Just as Dominique Strauss-Kahn (DSK) was forced to resign as head of the International Monetary Fund (IMF) following his spectacular arrest for allegedly raping a Muslim hotel maid in New York City, the IMF, under his leadership, was engaged in aggressively probing the tawdry exploits of certain energy rich nations, exposing, as it happens, a scandal of immense proportions, a scandal with profound, and far reaching global implications, a scandal that should have been met with outrage, protest and international condemnation–a scandal that, rightly, should have resulted in international headlines.
Instead, as fate would have it, the headlines went to IMF chief Dominique Strauss-Kahn.
In surprisingly explicit detail, the IMF began releasing information on the sudden, dramatic surge in the price of oil and its devastating, near catastrophic impact on the world’s economy and global security in the “International Monterey Fund (IMF) World Economic Outlook Report” published on April 11, 2011 as reported by alifarabia the following day in: “Global Recovery May Slip on High Oil, But Boost Saudi Economy.”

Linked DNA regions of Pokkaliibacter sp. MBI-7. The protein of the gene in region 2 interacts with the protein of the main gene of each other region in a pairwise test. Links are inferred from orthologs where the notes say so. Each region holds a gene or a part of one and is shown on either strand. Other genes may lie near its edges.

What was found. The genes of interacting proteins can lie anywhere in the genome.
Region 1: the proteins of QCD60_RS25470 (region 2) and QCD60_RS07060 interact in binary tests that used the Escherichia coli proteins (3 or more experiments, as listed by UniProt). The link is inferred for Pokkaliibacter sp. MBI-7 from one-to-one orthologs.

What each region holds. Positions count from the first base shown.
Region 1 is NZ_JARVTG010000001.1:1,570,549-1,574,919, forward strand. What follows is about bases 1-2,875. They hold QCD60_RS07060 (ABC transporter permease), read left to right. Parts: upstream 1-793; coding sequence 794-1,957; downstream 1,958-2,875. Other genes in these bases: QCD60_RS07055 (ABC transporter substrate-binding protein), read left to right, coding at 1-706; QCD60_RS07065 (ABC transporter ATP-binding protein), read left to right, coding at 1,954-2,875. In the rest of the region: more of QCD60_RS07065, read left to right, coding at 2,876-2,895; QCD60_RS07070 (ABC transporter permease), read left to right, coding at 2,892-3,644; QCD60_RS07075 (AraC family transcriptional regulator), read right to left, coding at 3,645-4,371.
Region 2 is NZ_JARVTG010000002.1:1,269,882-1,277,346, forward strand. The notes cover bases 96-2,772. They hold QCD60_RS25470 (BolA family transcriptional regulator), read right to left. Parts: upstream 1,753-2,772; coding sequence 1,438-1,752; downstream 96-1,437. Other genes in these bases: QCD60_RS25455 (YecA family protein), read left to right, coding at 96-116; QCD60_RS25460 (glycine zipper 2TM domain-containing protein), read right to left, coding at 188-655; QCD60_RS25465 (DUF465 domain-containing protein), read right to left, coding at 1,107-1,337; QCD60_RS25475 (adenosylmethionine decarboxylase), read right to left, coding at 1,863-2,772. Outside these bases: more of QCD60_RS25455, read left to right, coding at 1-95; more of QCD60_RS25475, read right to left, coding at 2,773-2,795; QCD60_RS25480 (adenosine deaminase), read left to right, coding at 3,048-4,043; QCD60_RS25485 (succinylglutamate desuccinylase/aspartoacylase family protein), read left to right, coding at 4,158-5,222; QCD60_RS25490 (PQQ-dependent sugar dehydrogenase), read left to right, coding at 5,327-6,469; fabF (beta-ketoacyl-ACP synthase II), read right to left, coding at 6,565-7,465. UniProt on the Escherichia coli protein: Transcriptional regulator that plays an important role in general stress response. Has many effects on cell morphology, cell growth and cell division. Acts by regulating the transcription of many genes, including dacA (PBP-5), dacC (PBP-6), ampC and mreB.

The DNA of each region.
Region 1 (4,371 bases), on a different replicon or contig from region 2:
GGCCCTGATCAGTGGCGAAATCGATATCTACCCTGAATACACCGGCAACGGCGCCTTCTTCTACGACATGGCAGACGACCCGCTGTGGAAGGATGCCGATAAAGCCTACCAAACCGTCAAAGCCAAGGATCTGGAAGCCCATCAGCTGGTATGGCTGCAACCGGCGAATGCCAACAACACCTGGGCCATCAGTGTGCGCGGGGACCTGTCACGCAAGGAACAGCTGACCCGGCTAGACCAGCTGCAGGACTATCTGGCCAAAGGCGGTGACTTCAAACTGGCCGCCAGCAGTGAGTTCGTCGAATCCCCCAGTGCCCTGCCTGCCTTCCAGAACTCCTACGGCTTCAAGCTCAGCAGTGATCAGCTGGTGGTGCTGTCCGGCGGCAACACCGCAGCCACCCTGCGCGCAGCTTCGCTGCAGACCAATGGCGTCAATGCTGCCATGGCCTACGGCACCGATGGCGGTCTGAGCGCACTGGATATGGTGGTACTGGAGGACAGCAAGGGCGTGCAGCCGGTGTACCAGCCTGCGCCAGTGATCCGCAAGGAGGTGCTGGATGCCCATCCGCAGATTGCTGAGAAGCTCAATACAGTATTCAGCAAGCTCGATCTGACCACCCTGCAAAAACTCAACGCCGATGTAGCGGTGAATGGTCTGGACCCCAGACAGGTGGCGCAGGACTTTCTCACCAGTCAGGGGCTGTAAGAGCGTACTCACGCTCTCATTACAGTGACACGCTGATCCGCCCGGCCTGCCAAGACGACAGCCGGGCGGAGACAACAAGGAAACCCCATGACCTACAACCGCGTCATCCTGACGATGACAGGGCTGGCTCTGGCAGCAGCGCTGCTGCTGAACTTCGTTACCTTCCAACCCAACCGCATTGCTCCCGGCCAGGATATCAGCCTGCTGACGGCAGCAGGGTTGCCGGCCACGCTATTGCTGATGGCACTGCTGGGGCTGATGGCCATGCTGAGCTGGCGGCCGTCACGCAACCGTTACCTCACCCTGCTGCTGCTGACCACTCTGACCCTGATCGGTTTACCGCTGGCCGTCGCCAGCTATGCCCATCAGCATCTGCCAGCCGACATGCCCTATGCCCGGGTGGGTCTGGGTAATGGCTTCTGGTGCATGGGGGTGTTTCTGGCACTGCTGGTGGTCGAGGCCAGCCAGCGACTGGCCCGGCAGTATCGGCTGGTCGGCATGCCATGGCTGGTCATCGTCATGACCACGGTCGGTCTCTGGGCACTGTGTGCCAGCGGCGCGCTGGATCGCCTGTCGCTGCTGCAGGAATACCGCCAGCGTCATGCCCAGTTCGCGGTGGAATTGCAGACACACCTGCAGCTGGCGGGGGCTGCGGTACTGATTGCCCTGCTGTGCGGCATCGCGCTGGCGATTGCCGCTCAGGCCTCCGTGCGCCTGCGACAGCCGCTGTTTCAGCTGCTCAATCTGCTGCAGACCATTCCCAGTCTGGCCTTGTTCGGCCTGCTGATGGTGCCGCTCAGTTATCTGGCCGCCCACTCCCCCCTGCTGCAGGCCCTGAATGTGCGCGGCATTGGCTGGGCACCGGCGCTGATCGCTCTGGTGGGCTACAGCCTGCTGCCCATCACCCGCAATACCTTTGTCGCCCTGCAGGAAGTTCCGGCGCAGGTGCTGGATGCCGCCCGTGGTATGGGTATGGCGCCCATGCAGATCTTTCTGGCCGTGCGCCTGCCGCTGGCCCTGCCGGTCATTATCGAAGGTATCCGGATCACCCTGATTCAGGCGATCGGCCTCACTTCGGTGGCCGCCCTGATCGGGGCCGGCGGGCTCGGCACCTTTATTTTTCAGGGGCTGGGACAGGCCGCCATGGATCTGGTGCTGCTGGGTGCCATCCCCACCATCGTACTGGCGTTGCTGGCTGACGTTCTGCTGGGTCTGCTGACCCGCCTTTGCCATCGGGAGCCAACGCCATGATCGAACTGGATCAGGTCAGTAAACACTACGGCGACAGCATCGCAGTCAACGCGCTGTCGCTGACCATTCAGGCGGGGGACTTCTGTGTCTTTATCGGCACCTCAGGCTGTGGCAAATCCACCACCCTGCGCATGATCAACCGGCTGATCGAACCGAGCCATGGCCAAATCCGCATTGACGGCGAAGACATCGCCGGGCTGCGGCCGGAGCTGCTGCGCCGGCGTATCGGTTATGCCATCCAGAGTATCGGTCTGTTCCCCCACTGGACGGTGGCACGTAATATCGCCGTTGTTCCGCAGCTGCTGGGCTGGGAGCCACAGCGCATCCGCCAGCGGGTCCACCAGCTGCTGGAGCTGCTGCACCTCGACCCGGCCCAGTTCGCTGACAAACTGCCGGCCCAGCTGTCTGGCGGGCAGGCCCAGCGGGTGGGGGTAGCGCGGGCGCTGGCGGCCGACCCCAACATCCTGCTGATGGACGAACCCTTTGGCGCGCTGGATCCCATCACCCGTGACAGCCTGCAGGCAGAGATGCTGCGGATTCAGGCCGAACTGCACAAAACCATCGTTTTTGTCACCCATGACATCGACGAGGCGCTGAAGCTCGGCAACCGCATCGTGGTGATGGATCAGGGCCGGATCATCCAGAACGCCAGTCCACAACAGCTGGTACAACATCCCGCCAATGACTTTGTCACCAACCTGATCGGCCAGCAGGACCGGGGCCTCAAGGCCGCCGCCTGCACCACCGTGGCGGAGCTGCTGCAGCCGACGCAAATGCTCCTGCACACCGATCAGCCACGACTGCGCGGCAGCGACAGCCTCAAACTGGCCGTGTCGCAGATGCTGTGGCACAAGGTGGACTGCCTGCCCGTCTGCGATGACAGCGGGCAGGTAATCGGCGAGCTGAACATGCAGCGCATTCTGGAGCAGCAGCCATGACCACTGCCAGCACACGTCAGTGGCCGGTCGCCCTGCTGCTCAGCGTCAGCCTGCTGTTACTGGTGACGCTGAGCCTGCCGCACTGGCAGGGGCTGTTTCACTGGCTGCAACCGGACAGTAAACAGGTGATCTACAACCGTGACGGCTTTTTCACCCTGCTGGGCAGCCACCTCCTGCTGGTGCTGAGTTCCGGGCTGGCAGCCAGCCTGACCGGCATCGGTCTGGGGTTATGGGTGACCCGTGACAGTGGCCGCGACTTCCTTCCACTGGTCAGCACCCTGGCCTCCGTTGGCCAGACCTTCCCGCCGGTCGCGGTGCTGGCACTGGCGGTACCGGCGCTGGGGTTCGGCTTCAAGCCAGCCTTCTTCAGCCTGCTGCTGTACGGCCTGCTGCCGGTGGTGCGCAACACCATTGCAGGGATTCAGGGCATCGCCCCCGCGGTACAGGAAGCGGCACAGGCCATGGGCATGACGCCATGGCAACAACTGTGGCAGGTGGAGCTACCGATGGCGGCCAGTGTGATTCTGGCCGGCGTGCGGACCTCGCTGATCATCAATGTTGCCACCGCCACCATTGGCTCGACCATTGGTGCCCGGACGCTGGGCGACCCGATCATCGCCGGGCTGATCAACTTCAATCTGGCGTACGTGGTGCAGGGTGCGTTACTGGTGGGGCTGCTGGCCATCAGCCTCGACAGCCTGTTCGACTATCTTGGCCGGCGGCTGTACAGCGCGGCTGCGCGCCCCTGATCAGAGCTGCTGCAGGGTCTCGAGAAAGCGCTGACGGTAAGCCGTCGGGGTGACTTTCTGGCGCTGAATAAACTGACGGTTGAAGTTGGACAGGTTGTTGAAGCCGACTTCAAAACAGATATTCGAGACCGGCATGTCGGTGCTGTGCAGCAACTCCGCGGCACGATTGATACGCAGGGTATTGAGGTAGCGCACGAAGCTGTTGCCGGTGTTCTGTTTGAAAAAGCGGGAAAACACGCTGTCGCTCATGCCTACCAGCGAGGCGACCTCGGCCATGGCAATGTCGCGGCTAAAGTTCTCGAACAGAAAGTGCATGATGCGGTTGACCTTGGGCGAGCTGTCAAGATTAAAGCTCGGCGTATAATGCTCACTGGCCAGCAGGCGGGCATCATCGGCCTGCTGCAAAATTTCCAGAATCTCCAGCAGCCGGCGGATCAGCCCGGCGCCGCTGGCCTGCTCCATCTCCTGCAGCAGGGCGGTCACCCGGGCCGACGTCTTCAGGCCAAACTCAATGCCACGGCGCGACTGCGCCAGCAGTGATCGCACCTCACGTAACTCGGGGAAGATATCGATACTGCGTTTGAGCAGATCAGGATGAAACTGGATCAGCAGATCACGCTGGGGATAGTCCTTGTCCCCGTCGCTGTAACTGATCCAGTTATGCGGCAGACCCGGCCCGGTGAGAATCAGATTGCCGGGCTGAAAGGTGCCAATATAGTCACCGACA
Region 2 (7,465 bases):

Published while DSK was at the helm, it is easy to see how some might have found aspects of the IMF report to be just a little too lurid for comfort.
The report estimates a staggering 36% increase in the price of oil in 2011 that, if sustained, would have devastating implications for an already tenuous global economic recovery, leading, the IMF concluded, to even greater political instability and deepening the hardship for an estimated (some say conservative figure of) 205 million people worldwide unable to find work— a number that, since 2007, it notes, had already risen 30%.